“Because I find it easier to get other people to do my work for me. And you should be glad that I do.”

As they moved off down the tunnel, Elestra said, “Don’t antagonize someone who has a fang-faced, void-mouthed guy to order around.”

Once they were out of earshot they discussed strategy. One theory was that, after they found the girl, they could wait for Na’haras to follow them, kill him, and then come back, clear the cave, and get their equipment back. But Tee, as much as she wanted her equipment back, didn’t feel like they could really take the room. This put them between a rock and a hard place: Who did they deliver the girl to?

Agnarr cracked a sunrod and observed that they were now doing the same job (retrieving the girl) for three different employers: Zavere, Linech, and the man with the star-tattoo.

The tunnel didn’t go far before it took a sharp turn to the right and dead-ended in a pool of water.

Nobody seemed that eager to go swimming again, but they were all still under the effects of their potions of water breathing, so Tee ducked her head under. A quick glance told her that the pool was very deep indeed – in fact, it formed a kind of stone tube heading straight down and out of sight.

All four of them eased themselves into the pool and swam down. The stone tube went almost straight down for forty feet and then bottomed out in a T-intersection. Agnarr, taking the lead, headed to the left. But as Dominic, in the third position, paddled his way out into the tunnel, a giant eel – at least nine feet in length and as thick around as one of Agnarr’s thighs – slid out of a crevasse. Elestra was the only one who saw it, but before she even had a chance to shout out a warning, the eel had wrapped itself around Dominic’s throat and began squeezing the life out of the priest.

Elestra darted forwards and tried to plunge her rapier into the eel, but between Dominic’s thrashing and the eel’s writhing, she missed. Tee, similarly, had little luck bringing her weapon to bear. But Agnarr flipped around and performed a rapid scissor-kick to bring himself alongside the eel, where his greatsword tore huge chunks from its rubbery side.

As the eel writhed back in pain, Dominic managed to get enough purchase to break free. This allowed Agnarr’s greatsword to come about in a mighty, unhindered swing that cleaved the eel in half. As the eel’s lower half drifted away, a burst of black blood filled the water and the eel launched its fangs at Agnarr’s face. Agnarr reached up one hand and literally forced it into the eel’s mouth, keeping the fangs from closing. He spun the greatsword about with his other hand, cried “For the glory!”, and plunged the now flaming blade down the eel’s gullet. Tee, directly opposite Agnarr, jerked back in the water as the tip of the flaming sword jutted out into the still-spreading black cloud of the eel’s blood.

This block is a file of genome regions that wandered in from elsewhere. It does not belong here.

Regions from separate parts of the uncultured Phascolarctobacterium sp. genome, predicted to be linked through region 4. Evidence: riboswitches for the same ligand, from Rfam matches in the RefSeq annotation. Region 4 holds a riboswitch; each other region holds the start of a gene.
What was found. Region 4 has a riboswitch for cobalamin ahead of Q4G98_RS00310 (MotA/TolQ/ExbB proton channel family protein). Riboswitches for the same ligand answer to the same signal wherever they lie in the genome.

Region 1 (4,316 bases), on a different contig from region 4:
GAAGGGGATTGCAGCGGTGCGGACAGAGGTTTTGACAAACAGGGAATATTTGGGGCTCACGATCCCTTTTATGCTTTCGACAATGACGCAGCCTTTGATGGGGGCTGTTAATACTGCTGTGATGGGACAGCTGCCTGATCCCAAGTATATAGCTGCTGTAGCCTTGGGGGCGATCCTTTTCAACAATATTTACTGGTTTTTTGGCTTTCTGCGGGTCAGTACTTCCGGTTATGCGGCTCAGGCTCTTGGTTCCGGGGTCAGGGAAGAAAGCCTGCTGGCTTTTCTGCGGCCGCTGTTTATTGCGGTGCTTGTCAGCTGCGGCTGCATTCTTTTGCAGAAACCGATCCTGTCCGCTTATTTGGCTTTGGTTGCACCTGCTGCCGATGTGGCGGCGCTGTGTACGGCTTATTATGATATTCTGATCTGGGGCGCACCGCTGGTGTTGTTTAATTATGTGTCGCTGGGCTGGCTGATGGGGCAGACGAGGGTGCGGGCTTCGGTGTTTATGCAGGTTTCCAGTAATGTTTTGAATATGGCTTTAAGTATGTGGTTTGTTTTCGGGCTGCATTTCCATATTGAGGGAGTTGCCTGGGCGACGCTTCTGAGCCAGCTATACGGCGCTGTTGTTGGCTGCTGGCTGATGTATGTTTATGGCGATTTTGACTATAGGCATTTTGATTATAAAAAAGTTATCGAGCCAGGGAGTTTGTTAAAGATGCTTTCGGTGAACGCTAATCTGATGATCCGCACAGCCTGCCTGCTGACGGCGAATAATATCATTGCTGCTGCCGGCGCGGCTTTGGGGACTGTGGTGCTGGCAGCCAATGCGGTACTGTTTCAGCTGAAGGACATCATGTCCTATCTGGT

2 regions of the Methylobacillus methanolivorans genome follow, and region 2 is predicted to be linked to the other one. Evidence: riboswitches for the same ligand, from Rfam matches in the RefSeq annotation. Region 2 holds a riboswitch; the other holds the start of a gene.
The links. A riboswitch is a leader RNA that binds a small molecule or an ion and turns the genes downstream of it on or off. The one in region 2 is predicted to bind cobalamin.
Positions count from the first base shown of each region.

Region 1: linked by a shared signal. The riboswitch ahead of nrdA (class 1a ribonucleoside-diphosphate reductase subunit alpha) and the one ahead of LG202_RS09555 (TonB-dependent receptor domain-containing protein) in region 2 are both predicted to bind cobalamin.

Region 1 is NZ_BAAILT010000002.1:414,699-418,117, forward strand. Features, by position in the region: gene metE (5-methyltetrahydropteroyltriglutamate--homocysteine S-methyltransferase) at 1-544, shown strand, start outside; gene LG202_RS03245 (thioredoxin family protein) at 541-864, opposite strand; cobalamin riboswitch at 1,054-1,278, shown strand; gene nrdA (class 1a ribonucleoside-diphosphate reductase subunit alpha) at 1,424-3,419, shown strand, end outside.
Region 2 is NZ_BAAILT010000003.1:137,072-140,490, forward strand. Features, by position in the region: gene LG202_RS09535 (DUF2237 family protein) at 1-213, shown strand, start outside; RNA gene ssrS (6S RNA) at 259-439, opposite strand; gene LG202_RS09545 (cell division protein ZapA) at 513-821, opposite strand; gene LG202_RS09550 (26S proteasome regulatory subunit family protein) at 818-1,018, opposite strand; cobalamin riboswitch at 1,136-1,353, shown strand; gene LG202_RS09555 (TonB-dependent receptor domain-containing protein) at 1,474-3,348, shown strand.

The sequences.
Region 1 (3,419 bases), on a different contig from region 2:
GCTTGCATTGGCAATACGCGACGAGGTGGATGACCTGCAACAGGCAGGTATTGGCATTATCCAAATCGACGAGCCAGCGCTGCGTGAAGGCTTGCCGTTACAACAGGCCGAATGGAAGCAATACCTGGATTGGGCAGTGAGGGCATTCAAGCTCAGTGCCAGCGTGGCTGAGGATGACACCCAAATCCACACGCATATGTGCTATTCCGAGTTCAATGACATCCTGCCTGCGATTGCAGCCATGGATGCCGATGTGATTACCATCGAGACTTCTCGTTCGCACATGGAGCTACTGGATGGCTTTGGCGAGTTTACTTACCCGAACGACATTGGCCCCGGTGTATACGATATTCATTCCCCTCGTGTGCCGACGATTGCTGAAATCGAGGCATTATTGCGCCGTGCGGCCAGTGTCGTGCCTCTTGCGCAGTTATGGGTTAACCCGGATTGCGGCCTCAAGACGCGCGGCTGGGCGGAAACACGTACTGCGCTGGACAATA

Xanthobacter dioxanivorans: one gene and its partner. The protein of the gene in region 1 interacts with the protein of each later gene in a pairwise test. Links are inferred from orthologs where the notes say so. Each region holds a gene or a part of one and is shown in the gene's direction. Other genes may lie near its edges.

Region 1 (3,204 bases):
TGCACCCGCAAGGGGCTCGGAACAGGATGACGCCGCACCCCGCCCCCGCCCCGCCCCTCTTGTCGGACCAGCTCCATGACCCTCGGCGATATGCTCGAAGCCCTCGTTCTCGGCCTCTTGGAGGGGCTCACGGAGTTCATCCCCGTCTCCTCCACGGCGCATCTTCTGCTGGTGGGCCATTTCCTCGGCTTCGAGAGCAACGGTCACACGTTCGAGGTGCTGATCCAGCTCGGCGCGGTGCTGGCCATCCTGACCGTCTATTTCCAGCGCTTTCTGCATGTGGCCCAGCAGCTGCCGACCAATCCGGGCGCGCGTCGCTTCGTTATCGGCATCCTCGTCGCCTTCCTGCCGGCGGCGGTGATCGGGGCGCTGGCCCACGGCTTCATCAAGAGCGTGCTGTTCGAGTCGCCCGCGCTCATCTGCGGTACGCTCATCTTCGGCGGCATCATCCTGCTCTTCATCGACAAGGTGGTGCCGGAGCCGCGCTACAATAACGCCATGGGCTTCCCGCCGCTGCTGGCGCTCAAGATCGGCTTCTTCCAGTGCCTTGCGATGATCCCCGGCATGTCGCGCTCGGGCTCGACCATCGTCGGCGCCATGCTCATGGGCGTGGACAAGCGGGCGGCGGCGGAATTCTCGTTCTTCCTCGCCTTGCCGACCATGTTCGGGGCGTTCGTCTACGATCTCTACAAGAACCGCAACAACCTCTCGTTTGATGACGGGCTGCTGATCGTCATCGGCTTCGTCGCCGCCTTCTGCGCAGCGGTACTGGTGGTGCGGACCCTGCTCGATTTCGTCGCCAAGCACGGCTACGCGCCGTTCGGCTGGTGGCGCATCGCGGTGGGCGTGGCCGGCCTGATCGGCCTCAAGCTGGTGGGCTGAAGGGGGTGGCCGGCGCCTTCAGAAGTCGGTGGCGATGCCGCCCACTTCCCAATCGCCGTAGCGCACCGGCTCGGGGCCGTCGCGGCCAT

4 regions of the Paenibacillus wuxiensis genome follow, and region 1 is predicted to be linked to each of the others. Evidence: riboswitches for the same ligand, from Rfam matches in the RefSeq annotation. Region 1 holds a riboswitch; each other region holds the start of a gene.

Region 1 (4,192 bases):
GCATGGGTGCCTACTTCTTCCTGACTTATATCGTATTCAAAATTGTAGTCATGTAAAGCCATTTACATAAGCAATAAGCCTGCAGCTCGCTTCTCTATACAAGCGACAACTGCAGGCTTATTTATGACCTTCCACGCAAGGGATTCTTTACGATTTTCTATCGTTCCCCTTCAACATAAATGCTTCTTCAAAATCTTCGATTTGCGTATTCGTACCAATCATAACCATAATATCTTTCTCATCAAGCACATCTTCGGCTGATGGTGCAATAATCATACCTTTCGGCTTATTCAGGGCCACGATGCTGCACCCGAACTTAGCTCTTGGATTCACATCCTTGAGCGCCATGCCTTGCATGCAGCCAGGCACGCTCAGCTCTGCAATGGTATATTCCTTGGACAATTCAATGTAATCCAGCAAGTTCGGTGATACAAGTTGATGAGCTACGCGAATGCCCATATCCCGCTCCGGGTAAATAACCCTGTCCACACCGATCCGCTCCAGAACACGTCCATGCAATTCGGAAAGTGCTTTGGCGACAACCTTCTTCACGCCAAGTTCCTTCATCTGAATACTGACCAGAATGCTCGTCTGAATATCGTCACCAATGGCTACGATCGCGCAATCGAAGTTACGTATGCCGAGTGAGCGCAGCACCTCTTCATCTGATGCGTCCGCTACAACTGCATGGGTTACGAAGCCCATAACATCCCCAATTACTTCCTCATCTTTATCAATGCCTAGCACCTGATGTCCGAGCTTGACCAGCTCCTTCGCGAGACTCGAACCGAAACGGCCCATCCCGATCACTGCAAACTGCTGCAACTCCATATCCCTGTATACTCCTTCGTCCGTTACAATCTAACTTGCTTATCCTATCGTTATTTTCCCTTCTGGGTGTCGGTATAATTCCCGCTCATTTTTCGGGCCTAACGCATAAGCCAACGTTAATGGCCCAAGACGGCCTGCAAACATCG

Agnarr cocked his head to one side and considered the partially baked meat of the eel. He idly ripped a chunk of flesh from its side with his teeth, savored it for a moment, and found its taste to be bitter and unwholesome. He spat it out and ripped the eel off of his sword.

Leaving the eel’s corpse floating behind them, the party continued down the tunnel. Agnarr took the lead for awhile, until he realized that trying to track Linele through the water was a relatively fruitless endeavor.

Tee, therefore, was the one who led them out into a large, bowl-shaped chamber. The tunnel had been gradually rising, and the roof of this chamber reached high enough to have an actual surface with air above it.

Before swimming forward, however, Tee’s sharp eyes spied a giant crab nestled into a groove in the chamber’s rocky bottom. The crab was at least as big around as a dinner table, so the group hoped that they would be able to pass it by without a confrontation.

Unfortunately, as they swam near the surface, Dominic momentarily lost the rhythm of his swimming. As his legs churned the water, the crab propelled itself off the floor toward him.

Before the crab could reach him, however, Agnarr performed another quick reversal and propelled himself under the crab’s lightly-armored belly. His greatsword ripped open a gaping gash in the crab’s armor, exposing the soft flesh beneath.

The crab, instinctively, rolled over to protect its injured belly and swung a pincered-claw at Agnarr. Agnarr, however, quickly brought his legs up, and the claw passed harmlessly beneath him.

Meanwhile, the crab’s roll had brought the gash Agnarr had opened to face Tee and Elestra. As Dominic swam away from the combat, Tee’s and Elestra’s blades flashed out and, although they could not find true purchase in the crab’s flesh, they were able to chip away at its armor and widen the gash.

Thus, as the crab swerved one way and Agnarr twisted in the other, the gash was brought back into Agnarr’s range. A quick sweep of the greatsword ripped out the crab’s guts, and left a lifeless corpse to drift back down towards the bottom of the chamber.

With the crab dispatched, the group swam on into a larger chamber. There they encountered one of the serpentine sea-men dragging a crate from the Arrowhead behind it. From this they concluded that the girl had probably not gone this way – or, if she had, she must have escaped into the open ocean and would be beyond their ability to find.

So, noting the direction towards the open ocean, they turned around and swam back the other way. Passing back past the T-intersection through which they had entered the underwater passages, they found the tunnel gradually rising in height again, until finally they were trudging along in water only five or six inches deep.